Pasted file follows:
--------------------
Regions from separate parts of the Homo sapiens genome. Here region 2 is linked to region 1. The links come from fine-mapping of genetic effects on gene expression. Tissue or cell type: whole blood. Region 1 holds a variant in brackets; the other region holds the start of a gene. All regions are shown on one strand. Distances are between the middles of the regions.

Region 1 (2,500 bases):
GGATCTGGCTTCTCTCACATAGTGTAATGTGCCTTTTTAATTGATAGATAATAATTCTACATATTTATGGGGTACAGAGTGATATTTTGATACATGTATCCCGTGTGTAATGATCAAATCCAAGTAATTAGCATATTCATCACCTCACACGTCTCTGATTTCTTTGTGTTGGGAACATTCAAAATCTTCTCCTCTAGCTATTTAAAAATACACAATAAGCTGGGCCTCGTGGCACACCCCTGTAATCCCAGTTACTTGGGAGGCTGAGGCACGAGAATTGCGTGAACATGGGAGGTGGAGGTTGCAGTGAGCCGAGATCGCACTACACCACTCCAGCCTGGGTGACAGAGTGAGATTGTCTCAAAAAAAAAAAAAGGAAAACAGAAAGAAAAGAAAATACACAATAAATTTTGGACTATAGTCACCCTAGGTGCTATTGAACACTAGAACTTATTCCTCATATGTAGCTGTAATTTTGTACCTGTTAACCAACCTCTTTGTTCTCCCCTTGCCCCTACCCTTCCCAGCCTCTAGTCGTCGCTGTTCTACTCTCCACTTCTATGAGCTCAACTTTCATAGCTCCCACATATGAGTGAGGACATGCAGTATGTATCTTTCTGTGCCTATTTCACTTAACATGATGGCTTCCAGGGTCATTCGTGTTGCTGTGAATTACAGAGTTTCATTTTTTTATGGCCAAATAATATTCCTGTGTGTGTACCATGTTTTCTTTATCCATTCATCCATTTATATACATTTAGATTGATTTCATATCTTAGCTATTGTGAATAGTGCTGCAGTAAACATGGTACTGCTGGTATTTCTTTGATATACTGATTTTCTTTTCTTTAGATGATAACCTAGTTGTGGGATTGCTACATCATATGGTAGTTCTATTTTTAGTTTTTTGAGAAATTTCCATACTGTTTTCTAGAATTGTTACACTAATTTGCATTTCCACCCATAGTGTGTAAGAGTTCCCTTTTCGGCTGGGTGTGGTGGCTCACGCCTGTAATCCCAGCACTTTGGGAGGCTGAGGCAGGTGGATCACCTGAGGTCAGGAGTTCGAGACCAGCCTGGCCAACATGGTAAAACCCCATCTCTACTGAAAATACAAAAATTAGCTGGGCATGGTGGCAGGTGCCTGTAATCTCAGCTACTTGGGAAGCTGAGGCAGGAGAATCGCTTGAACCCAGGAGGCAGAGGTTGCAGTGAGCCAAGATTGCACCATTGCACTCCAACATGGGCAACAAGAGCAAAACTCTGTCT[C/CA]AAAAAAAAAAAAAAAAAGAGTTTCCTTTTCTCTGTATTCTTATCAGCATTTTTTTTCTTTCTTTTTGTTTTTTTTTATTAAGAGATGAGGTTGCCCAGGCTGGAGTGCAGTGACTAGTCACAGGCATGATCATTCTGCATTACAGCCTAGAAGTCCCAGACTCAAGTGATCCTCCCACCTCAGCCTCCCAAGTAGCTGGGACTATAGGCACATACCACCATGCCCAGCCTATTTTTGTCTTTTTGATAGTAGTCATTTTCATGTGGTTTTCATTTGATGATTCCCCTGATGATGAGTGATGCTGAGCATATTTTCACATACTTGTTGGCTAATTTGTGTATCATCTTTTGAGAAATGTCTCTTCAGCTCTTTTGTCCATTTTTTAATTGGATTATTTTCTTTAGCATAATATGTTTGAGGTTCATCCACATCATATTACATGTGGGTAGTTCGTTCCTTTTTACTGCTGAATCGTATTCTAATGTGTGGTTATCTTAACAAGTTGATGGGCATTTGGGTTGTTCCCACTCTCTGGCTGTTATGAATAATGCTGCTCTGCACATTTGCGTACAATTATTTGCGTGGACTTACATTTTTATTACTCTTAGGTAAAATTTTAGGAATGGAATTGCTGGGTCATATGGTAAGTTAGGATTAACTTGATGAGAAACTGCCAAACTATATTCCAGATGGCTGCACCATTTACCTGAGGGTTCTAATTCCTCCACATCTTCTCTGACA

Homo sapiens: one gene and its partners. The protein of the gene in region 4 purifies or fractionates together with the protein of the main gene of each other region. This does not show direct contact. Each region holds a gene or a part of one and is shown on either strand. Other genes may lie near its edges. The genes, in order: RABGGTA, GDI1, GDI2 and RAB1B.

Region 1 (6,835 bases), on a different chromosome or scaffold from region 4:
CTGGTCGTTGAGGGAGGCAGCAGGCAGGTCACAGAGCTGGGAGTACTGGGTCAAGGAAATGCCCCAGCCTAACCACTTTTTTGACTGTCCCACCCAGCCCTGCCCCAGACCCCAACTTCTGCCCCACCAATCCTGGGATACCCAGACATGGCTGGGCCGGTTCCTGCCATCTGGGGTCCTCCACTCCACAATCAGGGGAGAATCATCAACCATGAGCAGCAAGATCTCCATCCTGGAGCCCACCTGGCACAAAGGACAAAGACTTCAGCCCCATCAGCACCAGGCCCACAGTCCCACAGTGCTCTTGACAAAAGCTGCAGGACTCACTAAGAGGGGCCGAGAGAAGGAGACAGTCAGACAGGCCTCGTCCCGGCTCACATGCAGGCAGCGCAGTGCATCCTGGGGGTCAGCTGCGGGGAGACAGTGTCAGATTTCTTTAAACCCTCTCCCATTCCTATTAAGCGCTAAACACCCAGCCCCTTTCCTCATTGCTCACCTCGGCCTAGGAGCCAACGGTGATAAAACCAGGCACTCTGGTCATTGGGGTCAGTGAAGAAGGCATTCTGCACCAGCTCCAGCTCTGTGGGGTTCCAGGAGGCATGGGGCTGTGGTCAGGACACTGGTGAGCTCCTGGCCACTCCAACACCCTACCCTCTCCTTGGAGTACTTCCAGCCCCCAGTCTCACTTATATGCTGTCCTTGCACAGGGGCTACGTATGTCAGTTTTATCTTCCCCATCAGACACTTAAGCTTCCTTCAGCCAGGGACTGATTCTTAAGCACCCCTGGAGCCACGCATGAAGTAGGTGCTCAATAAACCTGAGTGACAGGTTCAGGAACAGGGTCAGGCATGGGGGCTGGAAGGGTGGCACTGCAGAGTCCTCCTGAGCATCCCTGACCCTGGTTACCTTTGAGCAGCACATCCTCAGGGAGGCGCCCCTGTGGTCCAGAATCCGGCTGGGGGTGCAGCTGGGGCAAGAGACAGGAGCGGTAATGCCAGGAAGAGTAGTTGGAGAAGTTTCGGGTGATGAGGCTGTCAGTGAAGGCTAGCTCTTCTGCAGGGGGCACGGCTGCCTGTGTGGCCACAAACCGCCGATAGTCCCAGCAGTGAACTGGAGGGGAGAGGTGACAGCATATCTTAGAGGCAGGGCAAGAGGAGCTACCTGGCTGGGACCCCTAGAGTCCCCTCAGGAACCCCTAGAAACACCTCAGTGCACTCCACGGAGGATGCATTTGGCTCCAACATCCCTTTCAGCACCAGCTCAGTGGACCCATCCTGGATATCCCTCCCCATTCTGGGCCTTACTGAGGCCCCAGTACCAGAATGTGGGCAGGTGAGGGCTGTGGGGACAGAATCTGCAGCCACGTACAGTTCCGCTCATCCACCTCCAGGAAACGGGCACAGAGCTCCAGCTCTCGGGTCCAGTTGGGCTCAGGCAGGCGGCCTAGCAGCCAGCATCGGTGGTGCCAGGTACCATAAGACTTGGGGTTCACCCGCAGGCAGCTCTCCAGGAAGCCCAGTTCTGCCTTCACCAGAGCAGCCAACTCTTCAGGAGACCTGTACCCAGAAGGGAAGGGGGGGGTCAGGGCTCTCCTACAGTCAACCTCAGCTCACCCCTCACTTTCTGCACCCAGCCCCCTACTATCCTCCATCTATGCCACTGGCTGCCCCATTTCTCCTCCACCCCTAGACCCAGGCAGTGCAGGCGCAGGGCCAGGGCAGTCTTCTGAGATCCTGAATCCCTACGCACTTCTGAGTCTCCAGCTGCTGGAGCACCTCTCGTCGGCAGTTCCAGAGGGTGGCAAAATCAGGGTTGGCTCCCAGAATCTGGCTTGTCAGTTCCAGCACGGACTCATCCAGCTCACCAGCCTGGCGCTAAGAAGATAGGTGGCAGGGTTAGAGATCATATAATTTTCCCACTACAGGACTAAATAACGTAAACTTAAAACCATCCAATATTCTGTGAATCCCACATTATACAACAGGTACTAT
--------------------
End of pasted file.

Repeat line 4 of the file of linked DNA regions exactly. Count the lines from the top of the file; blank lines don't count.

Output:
Homo sapiens: one gene and its partners. The protein of the gene in region 4 purifies or fractionates together with the protein of the main gene of each other region. This does not show direct contact. Each region holds a gene or a part of one and is shown on either strand. Other genes may lie near its edges. The genes, in order: RABGGTA, GDI1, GDI2 and RAB1B.